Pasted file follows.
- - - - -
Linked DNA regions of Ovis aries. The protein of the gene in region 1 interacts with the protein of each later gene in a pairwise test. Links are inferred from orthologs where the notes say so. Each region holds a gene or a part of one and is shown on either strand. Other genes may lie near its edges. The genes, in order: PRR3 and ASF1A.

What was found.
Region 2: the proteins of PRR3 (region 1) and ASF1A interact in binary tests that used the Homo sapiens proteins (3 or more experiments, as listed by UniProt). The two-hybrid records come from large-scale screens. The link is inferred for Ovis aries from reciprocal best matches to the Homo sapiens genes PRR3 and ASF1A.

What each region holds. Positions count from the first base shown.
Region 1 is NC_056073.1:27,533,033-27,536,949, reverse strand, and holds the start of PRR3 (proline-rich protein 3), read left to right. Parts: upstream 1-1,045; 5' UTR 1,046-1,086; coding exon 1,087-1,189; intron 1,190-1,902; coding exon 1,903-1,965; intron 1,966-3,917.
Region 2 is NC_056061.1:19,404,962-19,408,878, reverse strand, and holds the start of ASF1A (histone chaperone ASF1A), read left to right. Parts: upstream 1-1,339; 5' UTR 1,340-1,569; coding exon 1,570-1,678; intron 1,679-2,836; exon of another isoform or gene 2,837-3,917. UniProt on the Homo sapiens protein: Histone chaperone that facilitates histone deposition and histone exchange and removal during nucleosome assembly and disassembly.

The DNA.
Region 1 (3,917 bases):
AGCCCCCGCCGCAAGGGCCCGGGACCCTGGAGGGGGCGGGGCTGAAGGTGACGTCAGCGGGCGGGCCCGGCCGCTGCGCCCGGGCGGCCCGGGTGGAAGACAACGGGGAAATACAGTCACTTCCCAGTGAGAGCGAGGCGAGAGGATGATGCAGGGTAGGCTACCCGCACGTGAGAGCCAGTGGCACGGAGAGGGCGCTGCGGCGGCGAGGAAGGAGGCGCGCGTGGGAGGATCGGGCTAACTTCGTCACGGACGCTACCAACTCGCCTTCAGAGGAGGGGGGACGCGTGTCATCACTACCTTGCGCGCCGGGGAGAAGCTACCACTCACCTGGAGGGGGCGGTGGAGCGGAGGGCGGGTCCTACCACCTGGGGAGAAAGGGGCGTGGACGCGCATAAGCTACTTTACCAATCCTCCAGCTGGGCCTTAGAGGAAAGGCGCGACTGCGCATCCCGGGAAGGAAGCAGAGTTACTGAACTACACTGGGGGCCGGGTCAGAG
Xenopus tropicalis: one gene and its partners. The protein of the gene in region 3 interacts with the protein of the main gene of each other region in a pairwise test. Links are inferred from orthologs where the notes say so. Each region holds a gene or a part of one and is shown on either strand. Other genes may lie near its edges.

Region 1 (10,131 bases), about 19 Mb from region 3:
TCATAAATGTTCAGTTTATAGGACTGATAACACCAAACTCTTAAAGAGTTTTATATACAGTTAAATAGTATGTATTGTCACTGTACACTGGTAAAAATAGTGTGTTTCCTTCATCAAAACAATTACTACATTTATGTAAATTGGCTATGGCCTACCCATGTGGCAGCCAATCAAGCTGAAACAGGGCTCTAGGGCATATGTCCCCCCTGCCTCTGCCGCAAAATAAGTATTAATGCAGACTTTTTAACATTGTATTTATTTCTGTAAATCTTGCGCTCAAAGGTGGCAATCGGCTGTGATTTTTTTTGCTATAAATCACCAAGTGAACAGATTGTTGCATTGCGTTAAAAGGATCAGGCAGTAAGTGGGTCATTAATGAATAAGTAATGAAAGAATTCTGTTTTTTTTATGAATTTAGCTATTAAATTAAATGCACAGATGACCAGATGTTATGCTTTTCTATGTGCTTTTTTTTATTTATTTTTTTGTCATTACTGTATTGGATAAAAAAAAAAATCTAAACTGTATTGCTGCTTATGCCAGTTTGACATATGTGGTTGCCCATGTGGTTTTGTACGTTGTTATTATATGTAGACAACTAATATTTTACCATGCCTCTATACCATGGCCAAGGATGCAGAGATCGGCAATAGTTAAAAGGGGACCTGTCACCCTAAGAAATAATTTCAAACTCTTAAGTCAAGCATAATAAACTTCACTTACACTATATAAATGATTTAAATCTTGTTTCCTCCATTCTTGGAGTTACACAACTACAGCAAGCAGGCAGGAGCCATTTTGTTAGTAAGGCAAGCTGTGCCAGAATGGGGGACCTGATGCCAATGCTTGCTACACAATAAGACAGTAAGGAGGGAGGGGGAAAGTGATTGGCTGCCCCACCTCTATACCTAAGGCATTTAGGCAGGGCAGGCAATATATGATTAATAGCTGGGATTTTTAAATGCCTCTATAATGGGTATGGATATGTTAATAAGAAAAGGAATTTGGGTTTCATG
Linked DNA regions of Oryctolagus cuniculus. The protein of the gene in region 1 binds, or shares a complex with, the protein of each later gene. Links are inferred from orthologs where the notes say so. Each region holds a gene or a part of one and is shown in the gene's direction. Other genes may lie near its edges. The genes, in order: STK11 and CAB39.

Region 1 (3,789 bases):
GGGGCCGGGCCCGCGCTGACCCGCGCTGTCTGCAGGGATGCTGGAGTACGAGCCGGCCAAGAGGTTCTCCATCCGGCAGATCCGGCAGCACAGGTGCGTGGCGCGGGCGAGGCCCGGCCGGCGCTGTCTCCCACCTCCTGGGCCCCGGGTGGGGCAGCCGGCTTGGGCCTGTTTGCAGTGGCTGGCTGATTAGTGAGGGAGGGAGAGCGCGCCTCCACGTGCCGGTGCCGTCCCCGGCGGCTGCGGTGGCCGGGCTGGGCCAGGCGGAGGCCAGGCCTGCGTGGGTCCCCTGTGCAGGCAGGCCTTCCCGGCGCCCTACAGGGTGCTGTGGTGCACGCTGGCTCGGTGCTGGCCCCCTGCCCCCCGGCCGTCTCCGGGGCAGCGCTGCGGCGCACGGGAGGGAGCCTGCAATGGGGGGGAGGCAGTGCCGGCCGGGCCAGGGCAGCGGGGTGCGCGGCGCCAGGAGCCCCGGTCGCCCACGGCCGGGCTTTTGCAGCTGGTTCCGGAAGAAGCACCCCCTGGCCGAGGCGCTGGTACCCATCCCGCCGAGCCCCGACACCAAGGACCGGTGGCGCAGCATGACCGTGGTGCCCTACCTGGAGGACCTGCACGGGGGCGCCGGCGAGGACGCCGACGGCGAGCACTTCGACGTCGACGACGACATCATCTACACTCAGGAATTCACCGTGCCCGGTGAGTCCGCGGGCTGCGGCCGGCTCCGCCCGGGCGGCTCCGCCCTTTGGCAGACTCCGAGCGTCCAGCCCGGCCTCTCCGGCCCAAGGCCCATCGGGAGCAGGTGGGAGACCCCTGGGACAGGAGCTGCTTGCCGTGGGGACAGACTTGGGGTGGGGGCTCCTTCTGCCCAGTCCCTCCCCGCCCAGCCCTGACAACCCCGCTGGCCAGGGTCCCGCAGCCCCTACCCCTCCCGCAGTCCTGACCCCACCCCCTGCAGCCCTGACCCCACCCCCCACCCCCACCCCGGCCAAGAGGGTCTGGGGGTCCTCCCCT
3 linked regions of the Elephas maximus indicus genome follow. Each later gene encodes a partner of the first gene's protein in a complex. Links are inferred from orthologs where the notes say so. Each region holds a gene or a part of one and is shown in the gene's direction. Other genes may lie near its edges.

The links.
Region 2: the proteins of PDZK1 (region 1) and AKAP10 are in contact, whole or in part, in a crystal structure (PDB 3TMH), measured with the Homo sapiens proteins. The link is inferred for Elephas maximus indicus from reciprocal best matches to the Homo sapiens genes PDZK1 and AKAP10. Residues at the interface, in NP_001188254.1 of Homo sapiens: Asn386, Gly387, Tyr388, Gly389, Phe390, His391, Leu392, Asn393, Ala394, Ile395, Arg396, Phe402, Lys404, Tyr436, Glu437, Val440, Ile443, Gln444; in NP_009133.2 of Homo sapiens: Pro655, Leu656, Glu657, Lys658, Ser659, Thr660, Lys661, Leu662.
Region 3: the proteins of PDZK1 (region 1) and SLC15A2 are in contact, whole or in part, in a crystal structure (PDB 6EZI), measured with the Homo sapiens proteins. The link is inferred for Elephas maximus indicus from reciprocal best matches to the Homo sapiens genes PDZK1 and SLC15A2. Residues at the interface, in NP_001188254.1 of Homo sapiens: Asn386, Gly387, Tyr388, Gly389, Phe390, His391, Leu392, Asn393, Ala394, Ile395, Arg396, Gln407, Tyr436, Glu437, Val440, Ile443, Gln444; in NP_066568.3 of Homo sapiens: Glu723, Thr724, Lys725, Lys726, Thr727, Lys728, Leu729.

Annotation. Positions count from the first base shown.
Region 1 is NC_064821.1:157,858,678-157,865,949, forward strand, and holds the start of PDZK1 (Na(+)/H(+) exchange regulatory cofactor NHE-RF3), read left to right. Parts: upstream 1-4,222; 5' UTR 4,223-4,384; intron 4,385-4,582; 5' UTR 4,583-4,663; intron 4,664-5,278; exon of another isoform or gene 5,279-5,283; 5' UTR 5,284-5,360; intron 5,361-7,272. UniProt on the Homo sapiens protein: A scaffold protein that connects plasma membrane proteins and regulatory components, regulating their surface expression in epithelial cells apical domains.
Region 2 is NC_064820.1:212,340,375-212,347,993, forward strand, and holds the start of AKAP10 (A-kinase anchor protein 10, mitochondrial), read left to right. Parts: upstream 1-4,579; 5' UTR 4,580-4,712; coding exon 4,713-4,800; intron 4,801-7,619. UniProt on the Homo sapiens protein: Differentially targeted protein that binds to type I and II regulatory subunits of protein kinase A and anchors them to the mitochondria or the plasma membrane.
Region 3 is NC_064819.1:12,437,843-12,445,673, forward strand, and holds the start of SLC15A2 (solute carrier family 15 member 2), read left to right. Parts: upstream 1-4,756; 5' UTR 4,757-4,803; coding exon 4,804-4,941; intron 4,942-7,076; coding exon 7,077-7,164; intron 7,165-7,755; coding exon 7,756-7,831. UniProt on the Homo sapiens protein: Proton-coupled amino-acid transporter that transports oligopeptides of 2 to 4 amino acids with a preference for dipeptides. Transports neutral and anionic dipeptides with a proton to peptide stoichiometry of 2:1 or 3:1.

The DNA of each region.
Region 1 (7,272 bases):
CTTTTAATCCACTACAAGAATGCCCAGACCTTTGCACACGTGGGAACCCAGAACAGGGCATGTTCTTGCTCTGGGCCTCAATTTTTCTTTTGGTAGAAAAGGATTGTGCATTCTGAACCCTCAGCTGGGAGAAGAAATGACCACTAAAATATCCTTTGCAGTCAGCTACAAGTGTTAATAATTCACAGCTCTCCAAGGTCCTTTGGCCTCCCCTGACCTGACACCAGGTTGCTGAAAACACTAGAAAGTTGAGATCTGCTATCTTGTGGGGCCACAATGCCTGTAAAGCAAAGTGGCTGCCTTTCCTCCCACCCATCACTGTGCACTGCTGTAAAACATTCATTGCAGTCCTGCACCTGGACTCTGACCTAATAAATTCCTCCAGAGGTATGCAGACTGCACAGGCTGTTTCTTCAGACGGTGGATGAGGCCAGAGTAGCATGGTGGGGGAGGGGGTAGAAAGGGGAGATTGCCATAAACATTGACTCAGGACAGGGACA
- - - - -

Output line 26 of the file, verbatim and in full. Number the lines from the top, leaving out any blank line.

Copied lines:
CTTTTAATCCACTACAAGAATGCCCAGACCTTTGCACACGTGGGAACCCAGAACAGGGCATGTTCTTGCTCTGGGCCTCAATTTTTCTTTTGGTAGAAAAGGATTGTGCATTCTGAACCCTCAGCTGGGAGAAGAAATGACCACTAAAATATCCTTTGCAGTCAGCTACAAGTGTTAATAATTCACAGCTCTCCAAGGTCCTTTGGCCTCCCCTGACCTGACACCAGGTTGCTGAAAACACTAGAAAGTTGAGATCTGCTATCTTGTGGGGCCACAATGCCTGTAAAGCAAAGTGGCTGCCTTTCCTCCCACCCATCACTGTGCACTGCTGTAAAACATTCATTGCAGTCCTGCACCTGGACTCTGACCTAATAAATTCCTCCAGAGGTATGCAGACTGCACAGGCTGTTTCTTCAGACGGTGGATGAGGCCAGAGTAGCATGGTGGGGGAGGGGGTAGAAAGGGGAGATTGCCATAAACATTGACTCAGGACAGGGACA